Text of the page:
Document Type : Original Article
1 Oral and Maxillofacial Surgery Department Faculty of Dentistry, Cairo University. Cairo, Egypt
2 department of Oral and Maxillofacial Surgery, Faculty of Dentistry, Cairo University, Egypt
3 Assistant Professor of Oral and Maxillofacial Surgery Faculty of dentistry Cairo University
Surgical ablation of large maxillary lesions usually results in considerable hard and soft tissue deficits that ultimately affect the final esthetic and functional outcomes. Reconstruction of such defects; whether primarily or secondarily; should offer good long-term outcomes1. However, primary bony reconstruction becomes potentially complicated in large lesions encroaching or involving the maxillary sinus where a communication with the maxillary sinus lining may be unavoidable2.
Reconstruction of such maxillary defects can be accomplished using autogenous bone grafts either intra-oral or extra-oral according to the size of the defect and the amount of the bone graft needed. Different bone substitutes - including allograft, xenograft and alloplast - remain to be another viable option3.
Recently, polyetheretherketone (PEEK) material has been introduced into the field of the maxillofacial reconstruction with promising results due to its excellent biocompatibility and mechanical properties4. Computer aided design and manufacturing (CAD/CAM) systems allow precise fabrication of PEEK patient specific implant (PSI)5.
In the current research, PSIs made of PEEK will be used to contain the bone graft within, separate the graft material from the maxillary sinus cavity and reconstruct the bony defect for future implant rehabilitation.
2. Subjects and Methods
2.1. Pre-surgical preparation
History data was gathered including personal data, medical and surgical history, and family history. Then clinical data included lesion aspiration, radiographic examination and endodontic treatment where necessary.
Computed tomography (CT) of the maxilla-midface was ordered using a multislice helical CT machine. All images were obtained in a DICOM format. A PSI was designed using Mimics software to reconstruct the sinus floor based on the other healthy side then; it was constructed intodental PEEK material by milling technique (figure 1).
2.2. General operative procedures:
All cases underwent surgery under general anesthesia with nasotracheal intubation. A three-incision mucoperiosteal pyramidal flap was reflected properly. The flap was extended to the sound bone on both sides to allow adequate exposuse of the surgical site. Enucleation of the lesion and apicectomy with retrograde MTA apical seal of the endodontically treated involved teeth were carried out (figure 2). The lining of the sinus was removed with the lining of the cyst. Marrow cancellous bone from the anterior iliac crest was harvested using a 7mm trephine bur and bone curettes. The harvested bone was grinded using bone grinder machine and then mixed with 1gm bovine xenograft Packing of the bone graft into the maxillary defect was done to reconstruct the alveolar process. PSI was seated in place and fixed with titanium 1.5 mm micro-screws to cover the graft (figure 2). The soft tissue flap was repositioned and sutured in place with 3-0 resorbable polyglycolic acid interrupted and horizontal mattress sutures.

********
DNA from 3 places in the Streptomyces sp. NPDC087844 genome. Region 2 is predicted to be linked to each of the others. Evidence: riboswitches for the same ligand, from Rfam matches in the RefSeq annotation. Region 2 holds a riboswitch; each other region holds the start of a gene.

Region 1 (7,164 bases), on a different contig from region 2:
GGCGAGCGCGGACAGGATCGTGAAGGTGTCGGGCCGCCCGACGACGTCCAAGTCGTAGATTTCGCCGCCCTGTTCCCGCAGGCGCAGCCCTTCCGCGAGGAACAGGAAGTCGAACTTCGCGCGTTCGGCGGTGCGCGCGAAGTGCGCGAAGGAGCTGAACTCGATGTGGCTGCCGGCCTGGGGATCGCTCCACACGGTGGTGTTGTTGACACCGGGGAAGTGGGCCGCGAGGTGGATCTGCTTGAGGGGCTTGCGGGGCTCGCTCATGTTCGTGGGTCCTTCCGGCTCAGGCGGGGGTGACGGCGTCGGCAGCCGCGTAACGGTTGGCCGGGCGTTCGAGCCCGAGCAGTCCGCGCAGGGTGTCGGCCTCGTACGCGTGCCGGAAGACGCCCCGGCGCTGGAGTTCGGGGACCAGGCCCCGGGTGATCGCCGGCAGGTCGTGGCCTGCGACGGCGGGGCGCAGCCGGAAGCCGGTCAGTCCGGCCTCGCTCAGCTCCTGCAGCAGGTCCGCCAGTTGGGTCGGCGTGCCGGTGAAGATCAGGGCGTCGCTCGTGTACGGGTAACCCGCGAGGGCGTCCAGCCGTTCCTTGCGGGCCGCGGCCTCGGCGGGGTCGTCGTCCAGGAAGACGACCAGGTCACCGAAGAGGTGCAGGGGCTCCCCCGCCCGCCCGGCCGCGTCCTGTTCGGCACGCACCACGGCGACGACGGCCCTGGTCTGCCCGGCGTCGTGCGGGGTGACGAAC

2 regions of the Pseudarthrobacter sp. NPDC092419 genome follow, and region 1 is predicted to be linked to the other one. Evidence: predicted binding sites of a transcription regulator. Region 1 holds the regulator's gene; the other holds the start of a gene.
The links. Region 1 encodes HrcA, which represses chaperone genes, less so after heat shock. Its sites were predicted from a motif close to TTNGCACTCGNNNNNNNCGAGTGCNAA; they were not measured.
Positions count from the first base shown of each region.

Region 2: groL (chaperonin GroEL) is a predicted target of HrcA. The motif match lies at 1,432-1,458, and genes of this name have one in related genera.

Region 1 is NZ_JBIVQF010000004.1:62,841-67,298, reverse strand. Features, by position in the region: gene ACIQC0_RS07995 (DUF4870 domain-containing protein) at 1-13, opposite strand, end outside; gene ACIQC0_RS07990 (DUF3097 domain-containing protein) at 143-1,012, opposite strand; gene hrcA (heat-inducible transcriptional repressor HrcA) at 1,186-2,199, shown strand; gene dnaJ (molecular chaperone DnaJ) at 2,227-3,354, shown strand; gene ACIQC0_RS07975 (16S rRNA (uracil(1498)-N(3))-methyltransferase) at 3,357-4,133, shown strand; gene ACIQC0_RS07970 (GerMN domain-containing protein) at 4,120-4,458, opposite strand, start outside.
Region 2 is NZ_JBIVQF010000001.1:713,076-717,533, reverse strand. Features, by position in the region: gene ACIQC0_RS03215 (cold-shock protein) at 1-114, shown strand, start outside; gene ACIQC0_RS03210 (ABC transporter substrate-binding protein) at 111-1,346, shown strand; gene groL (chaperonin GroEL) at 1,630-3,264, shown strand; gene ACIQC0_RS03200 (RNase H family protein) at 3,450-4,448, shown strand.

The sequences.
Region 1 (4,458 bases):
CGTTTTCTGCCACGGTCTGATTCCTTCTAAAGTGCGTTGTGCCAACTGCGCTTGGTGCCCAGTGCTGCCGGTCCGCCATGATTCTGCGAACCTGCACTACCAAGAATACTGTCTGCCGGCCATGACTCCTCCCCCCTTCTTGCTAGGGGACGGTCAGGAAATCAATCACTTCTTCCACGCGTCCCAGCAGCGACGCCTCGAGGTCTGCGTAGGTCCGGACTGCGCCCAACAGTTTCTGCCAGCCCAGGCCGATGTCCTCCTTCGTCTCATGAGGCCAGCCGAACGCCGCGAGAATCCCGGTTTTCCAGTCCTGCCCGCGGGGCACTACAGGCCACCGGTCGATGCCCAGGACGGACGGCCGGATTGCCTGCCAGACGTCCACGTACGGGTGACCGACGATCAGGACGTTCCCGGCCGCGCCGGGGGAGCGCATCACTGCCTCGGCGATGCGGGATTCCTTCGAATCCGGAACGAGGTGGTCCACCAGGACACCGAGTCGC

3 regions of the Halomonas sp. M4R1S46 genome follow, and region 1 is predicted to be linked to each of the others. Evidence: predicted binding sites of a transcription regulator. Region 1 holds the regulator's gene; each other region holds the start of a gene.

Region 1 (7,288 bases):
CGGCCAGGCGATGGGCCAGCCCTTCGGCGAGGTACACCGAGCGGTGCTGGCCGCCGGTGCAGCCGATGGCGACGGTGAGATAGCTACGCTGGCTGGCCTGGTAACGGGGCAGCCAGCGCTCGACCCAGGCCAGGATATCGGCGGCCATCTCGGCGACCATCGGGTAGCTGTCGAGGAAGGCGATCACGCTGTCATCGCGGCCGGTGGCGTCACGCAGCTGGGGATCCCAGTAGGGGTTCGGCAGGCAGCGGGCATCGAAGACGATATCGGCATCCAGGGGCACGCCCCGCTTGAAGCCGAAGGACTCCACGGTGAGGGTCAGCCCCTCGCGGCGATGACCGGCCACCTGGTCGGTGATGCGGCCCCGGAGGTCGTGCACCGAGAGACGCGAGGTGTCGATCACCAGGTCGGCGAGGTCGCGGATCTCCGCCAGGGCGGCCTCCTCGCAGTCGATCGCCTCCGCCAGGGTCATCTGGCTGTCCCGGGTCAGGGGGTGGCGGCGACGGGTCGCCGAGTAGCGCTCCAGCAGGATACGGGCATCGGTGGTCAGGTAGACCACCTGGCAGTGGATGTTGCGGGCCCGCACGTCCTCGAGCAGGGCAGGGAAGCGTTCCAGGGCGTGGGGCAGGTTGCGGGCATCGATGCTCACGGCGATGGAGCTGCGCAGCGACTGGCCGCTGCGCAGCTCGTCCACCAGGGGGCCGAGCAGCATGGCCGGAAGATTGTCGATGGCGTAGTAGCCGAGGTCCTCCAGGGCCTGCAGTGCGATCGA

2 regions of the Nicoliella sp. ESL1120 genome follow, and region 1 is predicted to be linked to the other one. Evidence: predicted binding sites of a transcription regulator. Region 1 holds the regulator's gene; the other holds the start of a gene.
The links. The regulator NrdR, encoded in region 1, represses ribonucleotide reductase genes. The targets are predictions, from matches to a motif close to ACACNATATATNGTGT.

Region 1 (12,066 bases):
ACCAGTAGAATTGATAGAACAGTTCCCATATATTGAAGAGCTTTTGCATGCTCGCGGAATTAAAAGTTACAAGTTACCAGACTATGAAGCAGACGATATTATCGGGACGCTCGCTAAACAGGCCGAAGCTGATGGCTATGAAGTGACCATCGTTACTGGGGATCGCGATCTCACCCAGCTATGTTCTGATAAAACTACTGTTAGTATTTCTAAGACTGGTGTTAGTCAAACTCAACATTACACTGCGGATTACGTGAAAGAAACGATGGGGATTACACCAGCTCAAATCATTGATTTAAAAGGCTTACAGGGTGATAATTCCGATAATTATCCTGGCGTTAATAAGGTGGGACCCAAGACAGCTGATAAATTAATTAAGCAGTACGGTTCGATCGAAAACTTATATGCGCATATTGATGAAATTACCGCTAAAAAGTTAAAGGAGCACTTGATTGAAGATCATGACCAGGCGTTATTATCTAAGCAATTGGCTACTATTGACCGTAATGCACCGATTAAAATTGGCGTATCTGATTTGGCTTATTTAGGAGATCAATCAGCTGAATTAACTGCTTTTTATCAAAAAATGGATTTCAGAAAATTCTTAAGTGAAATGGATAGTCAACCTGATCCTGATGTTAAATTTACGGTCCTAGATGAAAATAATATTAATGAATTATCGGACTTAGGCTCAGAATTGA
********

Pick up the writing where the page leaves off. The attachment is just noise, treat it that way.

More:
2.3. Postoperative care and Medications
- Ice packs for the first 24 hrs
- Ampicillin 1500 mg intramuscular injection twice daily for three days.
- Diclofenac sodium 75 mg intramuscular injection twice daily for two days.
- Dexamethasone Sodium Phosphate 4 mg intramuscular injections every 6 hours for the first postoperative day, half the dose every 6 hours .
- Methylprednisolone Acetate 40 mg intramuscular injection two vials as 80 mg with the last half dose of Epidrone.
- Chlorohexidine Gluconate 0.1% mouthwash started the day after surgery 5 times daily for 2 weeks.
2.4. Postoperative clinical follow up:
Three days post-operatively the patient was recalled, to evaluate pain, abnormal swelling, hemorrhage, infection or any surgical complications and general condition was assessed. Follow ups were then scheduled once weekly for the first month, then monthly for 3 months.
2.5. Postoperative records:
- A score of pain intensity was recorded one week postoperatively using the same visual analogue scale used preoperatively.
- A CT scan was ordered postoperatively immediately and after 4 months following the same preoperative parameters.
- Measuring of the bone density at three different sites (anterior, middle and posterior) on the axial cuts in relation to a fixed reference point was done on the immediate postoperative C.T. and on the 4 months postoperative C.T (figure 3).
3.1. Demographic data:
Personal, surgical and pathological data of the cases are summarized in table 1.
3.2. Pain intensity score (Visual Analogue Scale) (VAS):